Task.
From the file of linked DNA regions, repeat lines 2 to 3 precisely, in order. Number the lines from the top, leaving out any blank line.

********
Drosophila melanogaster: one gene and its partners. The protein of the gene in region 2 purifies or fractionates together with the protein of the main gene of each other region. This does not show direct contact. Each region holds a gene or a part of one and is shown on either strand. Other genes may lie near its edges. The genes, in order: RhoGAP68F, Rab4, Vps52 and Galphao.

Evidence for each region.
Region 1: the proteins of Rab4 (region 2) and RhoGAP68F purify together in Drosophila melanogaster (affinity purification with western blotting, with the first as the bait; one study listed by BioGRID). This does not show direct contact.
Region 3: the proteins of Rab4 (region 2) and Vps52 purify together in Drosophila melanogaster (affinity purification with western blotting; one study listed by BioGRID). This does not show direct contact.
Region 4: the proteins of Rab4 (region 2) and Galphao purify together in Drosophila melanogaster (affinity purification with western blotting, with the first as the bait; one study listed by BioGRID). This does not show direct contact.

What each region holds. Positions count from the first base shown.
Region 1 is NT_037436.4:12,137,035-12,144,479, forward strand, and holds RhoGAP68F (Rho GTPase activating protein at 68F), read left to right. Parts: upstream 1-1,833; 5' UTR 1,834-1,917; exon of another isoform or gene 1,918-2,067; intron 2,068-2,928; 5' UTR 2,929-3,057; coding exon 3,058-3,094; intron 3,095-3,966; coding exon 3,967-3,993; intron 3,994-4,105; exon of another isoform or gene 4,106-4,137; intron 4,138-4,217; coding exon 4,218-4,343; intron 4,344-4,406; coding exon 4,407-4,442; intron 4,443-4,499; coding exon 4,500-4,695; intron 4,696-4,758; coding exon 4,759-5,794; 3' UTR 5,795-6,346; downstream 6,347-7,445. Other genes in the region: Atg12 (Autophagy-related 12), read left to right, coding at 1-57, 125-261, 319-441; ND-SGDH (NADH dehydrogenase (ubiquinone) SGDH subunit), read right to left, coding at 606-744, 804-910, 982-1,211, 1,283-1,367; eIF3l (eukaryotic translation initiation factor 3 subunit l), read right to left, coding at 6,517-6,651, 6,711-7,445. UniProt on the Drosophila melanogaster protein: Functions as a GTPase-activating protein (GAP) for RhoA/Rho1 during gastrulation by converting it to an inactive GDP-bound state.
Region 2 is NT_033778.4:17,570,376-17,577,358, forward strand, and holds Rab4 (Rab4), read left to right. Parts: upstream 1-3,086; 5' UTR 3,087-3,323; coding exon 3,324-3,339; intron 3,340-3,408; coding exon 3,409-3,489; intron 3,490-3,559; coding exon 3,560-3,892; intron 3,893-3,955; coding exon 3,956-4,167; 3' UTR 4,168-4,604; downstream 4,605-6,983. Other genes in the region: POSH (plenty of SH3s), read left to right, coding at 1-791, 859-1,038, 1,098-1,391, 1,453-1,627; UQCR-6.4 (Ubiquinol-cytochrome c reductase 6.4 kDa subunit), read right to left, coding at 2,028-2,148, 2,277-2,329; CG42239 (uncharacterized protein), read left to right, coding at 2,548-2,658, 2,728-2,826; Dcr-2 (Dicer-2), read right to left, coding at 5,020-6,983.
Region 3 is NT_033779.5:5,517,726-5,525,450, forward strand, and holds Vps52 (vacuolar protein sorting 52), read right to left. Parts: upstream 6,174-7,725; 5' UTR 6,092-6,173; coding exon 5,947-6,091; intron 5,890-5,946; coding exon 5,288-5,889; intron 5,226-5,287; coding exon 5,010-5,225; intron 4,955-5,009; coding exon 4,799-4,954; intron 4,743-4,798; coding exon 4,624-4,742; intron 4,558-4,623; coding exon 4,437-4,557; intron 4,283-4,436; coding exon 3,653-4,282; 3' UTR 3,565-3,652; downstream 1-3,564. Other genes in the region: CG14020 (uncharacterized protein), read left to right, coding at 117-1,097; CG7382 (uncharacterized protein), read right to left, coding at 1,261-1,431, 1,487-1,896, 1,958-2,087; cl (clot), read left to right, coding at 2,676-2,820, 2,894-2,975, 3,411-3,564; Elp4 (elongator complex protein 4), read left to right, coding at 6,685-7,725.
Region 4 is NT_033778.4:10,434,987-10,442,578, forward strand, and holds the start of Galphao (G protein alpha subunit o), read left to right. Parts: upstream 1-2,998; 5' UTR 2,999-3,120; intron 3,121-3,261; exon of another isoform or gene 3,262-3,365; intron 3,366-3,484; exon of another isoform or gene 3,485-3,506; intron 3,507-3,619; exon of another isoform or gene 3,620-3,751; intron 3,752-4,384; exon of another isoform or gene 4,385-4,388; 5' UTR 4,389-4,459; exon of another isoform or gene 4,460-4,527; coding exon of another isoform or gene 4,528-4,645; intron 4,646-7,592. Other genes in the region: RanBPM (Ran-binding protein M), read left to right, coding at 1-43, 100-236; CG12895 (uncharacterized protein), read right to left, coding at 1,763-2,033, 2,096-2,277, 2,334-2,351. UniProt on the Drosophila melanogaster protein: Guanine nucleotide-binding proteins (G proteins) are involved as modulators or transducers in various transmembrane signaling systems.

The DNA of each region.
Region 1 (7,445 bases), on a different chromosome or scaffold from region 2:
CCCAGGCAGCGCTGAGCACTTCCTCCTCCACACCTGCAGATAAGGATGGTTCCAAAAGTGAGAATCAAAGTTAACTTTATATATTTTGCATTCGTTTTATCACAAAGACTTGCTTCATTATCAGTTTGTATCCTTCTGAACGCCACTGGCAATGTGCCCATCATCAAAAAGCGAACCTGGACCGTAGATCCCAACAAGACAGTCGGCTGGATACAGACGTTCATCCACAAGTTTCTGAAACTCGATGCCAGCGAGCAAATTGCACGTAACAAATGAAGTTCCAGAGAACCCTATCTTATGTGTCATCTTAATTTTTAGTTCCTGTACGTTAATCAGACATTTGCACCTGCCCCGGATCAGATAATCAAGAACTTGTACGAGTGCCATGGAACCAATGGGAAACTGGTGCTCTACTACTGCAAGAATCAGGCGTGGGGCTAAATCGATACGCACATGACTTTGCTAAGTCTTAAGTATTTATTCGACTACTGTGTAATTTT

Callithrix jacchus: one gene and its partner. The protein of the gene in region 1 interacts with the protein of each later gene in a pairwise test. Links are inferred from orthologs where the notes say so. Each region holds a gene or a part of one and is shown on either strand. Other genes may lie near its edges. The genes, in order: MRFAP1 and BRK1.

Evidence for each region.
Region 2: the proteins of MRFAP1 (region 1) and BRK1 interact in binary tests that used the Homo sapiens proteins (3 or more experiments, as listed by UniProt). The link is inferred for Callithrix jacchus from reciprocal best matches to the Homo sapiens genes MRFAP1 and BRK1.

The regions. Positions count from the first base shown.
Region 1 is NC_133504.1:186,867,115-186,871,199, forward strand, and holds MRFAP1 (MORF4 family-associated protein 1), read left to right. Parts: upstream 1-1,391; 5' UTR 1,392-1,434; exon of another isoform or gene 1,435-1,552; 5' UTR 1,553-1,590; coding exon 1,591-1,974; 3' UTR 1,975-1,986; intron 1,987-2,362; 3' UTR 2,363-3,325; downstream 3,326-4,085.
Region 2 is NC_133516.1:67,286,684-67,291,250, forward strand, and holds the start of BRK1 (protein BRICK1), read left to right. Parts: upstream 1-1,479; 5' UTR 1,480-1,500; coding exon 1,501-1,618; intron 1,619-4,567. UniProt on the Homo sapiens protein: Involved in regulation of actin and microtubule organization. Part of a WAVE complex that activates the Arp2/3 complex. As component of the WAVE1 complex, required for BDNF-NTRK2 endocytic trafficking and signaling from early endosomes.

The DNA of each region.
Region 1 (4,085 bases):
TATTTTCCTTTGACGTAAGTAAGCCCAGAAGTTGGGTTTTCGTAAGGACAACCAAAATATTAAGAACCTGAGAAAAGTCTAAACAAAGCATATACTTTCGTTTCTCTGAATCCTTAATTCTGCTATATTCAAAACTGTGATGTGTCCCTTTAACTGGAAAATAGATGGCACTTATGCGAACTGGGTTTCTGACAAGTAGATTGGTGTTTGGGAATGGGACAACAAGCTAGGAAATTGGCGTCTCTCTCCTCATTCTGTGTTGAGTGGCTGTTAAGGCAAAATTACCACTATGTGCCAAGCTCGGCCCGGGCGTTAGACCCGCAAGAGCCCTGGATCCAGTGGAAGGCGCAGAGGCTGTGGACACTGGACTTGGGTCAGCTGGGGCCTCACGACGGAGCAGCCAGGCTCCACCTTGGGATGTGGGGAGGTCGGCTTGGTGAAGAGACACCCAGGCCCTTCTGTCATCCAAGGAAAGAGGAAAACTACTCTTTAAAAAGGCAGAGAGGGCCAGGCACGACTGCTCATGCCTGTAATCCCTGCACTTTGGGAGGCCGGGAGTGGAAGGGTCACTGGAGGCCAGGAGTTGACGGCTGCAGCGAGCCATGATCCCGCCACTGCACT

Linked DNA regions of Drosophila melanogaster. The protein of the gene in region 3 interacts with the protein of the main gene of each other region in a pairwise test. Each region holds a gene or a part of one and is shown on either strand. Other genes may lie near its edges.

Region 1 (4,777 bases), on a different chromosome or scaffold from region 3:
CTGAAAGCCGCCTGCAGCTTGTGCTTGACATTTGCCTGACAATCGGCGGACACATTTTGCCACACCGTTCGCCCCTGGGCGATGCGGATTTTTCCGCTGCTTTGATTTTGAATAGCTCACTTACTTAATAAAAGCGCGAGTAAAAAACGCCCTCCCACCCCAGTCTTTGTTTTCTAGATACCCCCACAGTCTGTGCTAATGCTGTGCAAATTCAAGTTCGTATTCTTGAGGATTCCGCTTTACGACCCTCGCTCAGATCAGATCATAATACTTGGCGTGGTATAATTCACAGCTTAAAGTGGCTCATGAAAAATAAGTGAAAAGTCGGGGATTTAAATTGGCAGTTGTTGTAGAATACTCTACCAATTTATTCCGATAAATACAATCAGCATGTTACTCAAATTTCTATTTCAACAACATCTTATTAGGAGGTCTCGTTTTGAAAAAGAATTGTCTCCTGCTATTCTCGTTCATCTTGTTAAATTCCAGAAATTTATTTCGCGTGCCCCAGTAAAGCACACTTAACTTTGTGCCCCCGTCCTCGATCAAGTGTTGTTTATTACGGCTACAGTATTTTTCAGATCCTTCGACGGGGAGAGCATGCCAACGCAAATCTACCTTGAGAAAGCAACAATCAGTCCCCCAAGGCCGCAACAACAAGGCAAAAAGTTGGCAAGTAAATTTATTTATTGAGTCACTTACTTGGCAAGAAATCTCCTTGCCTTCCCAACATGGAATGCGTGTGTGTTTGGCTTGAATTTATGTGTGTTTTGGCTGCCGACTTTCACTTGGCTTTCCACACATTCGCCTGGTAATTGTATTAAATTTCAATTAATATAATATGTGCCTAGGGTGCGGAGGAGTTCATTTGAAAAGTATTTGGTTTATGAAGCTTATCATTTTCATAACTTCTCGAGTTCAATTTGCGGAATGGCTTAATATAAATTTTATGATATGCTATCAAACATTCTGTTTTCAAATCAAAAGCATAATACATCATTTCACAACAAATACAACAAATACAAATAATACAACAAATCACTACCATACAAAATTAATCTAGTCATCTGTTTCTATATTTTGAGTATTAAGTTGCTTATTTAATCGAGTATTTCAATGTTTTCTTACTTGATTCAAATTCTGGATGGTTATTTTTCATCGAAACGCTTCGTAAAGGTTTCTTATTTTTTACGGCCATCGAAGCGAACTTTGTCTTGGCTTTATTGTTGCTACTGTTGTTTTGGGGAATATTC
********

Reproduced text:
Evidence for each region.
Region 1: the proteins of Rab4 (region 2) and RhoGAP68F purify together in Drosophila melanogaster (affinity purification with western blotting, with the first as the bait; one study listed by BioGRID). This does not show direct contact.